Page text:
Our next SNAP Coalition meeting will be next Tuesday, 1/24, from 10-11:30. Agenda to come. Zoom link is here.
3/2 end to extra COVID SNAP (Emergency Allotments): Materials, harm estimates, tracking the impact
Thanks to all who attended the January 10th Coalition meeting on the sunsetting of the SNAP Emergency Allotments. We appreciate how difficult and confusing this will be for your clients and all you are doing to help households maximize their regular SNAP and help them connect to other resources.
Check out DTA’s’ Tool Kit that includes client fliers, forms, sample social media and more
See the full EA cliff resources page at Mass.gov/extraCOVIDSNAP.
We are also including in this email a PDF copy of DTA’s SNAP Medical Expense form (linked on the Mass.gov page on maximizing SNAP) for households to self-declare medical costs for seniors (persons age 60+) and persons with disabilities (adults or children).
Estimates of harm by city/town: The Center on Budget and Policy Priorities has estimated, on average, the impact of the EA cliff in Massachusetts will be a reduction of $162/month in SNAP per household, $97/month per person. MLRI has used these estimates to approximate the SNAP dollars lost to Massachusetts communities by city/town. Click here to view the approximate amount of SNAP lost in your city/town. Note this is an estimate - it may be slightly high or low, but is useful as a ballpark figure. This data may be particularly useful as context for emergency food providers.
Tracking the Impact of the SNAP EA Cliff: We have created a simple Google EA CLIFF Story form to track the harm/impact of the cliff (no specific information required, do not share confidential information on this form!). Having stories of the hardships households - and community organizations - face due to the loss of SNAP benefits will help us defend against potential federal SNAP cuts in the future, as well as bolster state level efforts to try to respond to the need. We wanted to flag that 16 states sunset their SNAP emergency allotments much earlier, including Kentucky.The Guardian highlighted the impact of these SNAP cuts in its powerful story on 11/22/22.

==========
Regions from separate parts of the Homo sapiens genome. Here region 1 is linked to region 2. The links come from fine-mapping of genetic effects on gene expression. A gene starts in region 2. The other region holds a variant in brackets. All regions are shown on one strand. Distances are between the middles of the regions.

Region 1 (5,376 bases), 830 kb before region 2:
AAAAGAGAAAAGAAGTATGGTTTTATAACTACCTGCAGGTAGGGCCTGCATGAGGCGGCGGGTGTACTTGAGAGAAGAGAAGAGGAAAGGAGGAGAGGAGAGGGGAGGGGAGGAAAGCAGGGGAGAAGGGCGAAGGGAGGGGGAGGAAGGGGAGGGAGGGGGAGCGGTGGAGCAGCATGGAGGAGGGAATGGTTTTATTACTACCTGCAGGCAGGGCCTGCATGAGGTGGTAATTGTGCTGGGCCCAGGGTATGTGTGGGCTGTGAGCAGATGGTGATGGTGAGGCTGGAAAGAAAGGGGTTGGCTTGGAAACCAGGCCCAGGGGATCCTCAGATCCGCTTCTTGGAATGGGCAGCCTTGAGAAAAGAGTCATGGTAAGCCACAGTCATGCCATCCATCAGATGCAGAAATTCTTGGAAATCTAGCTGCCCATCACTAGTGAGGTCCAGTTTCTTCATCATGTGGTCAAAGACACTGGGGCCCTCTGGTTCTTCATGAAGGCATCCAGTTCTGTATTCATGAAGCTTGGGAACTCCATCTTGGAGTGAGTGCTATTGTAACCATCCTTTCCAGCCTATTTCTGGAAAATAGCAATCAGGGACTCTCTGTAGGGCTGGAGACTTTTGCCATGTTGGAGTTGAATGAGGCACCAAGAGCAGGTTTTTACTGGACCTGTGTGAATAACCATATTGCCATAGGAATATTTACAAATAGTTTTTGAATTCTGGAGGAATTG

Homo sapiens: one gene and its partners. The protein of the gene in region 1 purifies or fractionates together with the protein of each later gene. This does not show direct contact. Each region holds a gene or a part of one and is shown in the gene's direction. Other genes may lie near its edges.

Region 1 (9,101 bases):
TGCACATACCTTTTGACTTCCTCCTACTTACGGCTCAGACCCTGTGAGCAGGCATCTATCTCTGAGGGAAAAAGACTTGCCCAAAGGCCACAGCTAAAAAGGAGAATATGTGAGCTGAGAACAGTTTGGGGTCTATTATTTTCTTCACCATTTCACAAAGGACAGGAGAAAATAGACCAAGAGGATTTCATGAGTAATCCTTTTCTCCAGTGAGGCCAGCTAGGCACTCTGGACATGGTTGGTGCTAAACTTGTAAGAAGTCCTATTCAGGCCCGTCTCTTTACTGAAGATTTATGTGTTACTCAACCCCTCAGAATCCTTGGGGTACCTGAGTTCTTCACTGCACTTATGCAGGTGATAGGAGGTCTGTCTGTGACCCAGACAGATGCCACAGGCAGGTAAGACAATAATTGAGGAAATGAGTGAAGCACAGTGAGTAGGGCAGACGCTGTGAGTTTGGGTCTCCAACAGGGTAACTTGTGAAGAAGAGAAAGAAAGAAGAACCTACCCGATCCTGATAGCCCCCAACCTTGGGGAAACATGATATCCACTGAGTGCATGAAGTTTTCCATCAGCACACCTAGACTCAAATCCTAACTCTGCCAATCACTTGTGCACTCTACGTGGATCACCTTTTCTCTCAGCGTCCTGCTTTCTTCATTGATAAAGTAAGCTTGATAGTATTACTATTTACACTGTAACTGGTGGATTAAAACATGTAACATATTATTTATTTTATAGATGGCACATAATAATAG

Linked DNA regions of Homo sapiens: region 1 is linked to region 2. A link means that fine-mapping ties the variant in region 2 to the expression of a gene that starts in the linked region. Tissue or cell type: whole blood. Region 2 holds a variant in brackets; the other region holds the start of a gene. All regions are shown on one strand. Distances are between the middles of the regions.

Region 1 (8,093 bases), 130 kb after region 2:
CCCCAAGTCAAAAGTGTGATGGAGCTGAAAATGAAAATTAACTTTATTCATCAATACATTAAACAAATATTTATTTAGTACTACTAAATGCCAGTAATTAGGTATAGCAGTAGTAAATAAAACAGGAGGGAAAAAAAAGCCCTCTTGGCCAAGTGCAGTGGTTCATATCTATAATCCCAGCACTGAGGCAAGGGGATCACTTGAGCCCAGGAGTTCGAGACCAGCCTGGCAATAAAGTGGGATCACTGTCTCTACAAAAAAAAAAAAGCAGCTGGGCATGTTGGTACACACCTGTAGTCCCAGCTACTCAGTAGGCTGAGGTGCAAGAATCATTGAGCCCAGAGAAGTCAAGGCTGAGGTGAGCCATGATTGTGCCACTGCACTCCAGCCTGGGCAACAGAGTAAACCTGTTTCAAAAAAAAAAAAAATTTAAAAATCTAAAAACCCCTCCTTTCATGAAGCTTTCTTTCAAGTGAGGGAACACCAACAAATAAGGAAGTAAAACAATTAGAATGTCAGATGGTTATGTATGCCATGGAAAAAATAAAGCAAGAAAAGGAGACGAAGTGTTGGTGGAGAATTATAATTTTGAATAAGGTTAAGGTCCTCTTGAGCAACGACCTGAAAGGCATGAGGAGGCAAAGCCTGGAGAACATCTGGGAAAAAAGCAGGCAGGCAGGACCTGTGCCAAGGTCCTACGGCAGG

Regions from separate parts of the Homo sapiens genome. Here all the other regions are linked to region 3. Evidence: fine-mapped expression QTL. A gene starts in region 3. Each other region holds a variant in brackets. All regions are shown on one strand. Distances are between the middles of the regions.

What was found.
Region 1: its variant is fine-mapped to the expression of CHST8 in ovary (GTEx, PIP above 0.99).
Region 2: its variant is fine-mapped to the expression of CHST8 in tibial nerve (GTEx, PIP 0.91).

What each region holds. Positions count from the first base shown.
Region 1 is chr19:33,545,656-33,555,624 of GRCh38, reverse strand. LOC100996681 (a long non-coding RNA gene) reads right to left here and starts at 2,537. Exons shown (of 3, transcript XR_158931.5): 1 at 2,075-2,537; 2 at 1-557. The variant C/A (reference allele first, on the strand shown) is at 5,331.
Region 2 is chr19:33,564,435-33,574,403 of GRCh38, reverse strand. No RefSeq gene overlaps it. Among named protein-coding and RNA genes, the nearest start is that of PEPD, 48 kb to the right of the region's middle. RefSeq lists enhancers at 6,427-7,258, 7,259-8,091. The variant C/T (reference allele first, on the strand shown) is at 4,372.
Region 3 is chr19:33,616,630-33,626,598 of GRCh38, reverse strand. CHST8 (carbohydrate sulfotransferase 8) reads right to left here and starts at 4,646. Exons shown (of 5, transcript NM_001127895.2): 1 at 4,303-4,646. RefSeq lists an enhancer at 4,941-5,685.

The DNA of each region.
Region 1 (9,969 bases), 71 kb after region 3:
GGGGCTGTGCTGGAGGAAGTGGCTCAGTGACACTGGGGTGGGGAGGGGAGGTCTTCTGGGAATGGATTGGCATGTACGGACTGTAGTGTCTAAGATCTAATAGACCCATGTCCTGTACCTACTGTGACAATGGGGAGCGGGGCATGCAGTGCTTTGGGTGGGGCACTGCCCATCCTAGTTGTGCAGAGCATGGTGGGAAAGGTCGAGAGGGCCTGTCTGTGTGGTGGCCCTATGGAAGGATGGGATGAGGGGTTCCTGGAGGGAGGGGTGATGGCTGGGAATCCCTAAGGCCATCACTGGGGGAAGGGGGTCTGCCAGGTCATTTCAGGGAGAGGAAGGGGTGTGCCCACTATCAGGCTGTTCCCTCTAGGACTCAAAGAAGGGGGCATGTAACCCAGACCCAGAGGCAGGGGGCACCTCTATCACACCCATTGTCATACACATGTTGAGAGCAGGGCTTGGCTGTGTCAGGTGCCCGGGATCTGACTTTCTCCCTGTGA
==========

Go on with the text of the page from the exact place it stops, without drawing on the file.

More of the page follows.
Upcoming Trainings on Utilities Rights and SNAP 101!
January 18th: Utilities--Advocacy for Low-Income Households in Massachusetts
Offered by our colleagues at the National Consumer Law Center, this half day training (12:45 to 3:15) walks you through key utility rights for low income households in Massachusetts. Register HERE.
January 26th: SNAP Advocacy 101
MLRI will be offering its annual basic SNAP 101 training for advocates and community organizations new to the SNAP benefits program. This half day training is from 9:30 AM to 12:30 PM. Register HERE.
For all MCLE MLRI trainings, remember to click on the “non-lawyer advocate” to get the lowest rate for the training. All proceeds go to MCLE for their coordination of the training and use of their Boston space. The training is also virtual.
School Meals and Dual Enrollment College Students
The MA Department of Elementary and Secondary Education (DESE) announced last week that community colleges and K-12 schools can team up to provide "Dual Enrolled Early College Learners" with free school meals! USDA approved our state agency's request on December 23rd. Attached is the guidance that DESE sent out to local school districts last week.
The participating public college cafeterias will prepare and serve the meals, and a local K-12 school district will coordinate to ensure the meals meet NSLP reimbursable meal criteria and other logistics. We’ll share more information as this rolls out, but be sure to check with your local school districts and colleges to see if they will participate in this initiative. DESE anticipates 7,000 dual enrolled students for the upcoming SY23/24. More info on Early College/Dual Enrollment here.